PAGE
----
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Just as functions in other programming languages are executable,
Lisp function objects are pieces of executable code. However,
functions in Lisp are primarily Lisp objects, and only secondarily the
text which represents them. These Lisp objects are lambda expressions:
lists whose first element is the symbol
lambda (see section 12.2 Lambda Expressions).
In most programming languages, it is impossible to have a function without a name. In Lisp, a function has no intrinsic name. A lambda expression is also called an anonymous function (see section 12.7 Anonymous Functions). A named function in Lisp is actually a symbol with a valid function in its function cell (see section 12.4 Defining Functions).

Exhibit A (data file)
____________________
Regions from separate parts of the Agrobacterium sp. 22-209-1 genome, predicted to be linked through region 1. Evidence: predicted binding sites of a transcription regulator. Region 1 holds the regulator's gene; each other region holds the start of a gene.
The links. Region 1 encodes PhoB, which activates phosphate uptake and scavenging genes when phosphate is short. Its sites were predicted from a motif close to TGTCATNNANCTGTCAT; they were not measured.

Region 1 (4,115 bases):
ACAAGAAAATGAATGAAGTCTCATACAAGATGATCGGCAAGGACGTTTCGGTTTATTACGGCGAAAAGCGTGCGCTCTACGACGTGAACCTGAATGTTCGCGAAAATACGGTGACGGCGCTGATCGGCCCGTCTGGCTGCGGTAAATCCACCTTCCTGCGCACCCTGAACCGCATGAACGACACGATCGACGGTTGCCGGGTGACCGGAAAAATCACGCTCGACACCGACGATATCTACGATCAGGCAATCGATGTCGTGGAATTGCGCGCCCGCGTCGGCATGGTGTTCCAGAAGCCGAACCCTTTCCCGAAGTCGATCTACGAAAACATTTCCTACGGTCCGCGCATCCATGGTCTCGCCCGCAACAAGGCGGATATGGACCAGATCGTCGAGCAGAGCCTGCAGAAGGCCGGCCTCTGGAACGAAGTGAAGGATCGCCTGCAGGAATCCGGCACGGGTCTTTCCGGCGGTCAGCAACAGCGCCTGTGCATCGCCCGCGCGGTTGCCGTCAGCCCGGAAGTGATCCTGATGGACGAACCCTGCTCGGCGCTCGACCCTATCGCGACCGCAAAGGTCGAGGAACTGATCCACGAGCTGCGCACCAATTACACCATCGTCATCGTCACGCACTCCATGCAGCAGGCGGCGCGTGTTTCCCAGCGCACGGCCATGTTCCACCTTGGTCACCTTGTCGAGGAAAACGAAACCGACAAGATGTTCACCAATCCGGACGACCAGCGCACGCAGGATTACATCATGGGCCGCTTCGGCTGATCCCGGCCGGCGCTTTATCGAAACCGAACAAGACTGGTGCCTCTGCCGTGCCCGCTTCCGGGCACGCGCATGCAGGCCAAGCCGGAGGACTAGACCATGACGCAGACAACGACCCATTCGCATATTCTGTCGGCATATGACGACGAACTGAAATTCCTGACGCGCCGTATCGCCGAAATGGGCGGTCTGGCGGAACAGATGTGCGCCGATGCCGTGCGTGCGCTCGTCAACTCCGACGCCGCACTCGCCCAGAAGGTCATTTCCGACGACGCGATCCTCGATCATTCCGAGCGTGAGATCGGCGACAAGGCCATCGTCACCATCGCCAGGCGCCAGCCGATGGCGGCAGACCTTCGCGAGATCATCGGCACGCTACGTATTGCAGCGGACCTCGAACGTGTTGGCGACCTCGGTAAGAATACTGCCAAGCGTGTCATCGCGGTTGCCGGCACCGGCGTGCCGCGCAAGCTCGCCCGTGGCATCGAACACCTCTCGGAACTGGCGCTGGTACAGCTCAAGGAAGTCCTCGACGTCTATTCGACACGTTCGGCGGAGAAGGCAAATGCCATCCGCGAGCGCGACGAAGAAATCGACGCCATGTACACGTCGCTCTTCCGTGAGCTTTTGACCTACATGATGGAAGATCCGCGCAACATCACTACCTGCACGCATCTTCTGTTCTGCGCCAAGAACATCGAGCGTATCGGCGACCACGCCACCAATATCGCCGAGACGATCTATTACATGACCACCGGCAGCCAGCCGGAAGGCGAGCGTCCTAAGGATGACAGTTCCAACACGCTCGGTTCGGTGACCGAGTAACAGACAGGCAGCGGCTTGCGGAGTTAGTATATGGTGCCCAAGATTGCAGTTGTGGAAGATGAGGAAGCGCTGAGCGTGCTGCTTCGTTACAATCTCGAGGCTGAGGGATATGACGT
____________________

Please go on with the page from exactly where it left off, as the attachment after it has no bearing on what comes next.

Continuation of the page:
Most of the time, functions are called when their names are written in
Lisp expressions in Lisp programs. However, you can construct or obtain
a function object at run time and then call it with the primitive
apply. See section 12.5 Calling Functions.
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